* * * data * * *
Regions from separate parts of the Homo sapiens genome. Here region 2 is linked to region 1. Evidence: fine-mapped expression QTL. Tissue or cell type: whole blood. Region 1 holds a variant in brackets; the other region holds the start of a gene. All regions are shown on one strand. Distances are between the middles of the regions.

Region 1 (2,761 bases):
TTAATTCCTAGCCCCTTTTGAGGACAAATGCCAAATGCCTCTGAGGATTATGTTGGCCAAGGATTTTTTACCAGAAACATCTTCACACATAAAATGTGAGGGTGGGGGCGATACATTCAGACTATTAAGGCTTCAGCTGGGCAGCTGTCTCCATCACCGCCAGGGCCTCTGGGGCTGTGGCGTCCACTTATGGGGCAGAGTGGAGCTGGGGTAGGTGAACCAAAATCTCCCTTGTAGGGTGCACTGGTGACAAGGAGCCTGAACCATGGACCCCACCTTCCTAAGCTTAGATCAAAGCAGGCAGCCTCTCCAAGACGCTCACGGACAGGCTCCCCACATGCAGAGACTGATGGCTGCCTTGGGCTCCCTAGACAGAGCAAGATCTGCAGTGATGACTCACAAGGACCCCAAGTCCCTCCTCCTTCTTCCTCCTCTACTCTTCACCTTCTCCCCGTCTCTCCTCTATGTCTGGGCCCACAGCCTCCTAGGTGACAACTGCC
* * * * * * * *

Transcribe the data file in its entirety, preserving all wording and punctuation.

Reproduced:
Regions from separate parts of the Homo sapiens genome. Here region 2 is linked to region 1. Evidence: fine-mapped expression QTL. Tissue or cell type: whole blood. Region 1 holds a variant in brackets; the other region holds the start of a gene. All regions are shown on one strand. Distances are between the middles of the regions.

Region 1 (2,761 bases):
TTAATTCCTAGCCCCTTTTGAGGACAAATGCCAAATGCCTCTGAGGATTATGTTGGCCAAGGATTTTTTACCAGAAACATCTTCACACATAAAATGTGAGGGTGGGGGCGATACATTCAGACTATTAAGGCTTCAGCTGGGCAGCTGTCTCCATCACCGCCAGGGCCTCTGGGGCTGTGGCGTCCACTTATGGGGCAGAGTGGAGCTGGGGTAGGTGAACCAAAATCTCCCTTGTAGGGTGCACTGGTGACAAGGAGCCTGAACCATGGACCCCACCTTCCTAAGCTTAGATCAAAGCAGGCAGCCTCTCCAAGACGCTCACGGACAGGCTCCCCACATGCAGAGACTGATGGCTGCCTTGGGCTCCCTAGACAGAGCAAGATCTGCAGTGATGACTCACAAGGACCCCAAGTCCCTCCTCCTTCTTCCTCCTCTACTCTTCACCTTCTCCCCGTCTCTCCTCTATGTCTGGGCCCACAGCCTCCTAGGTGACAACTGCC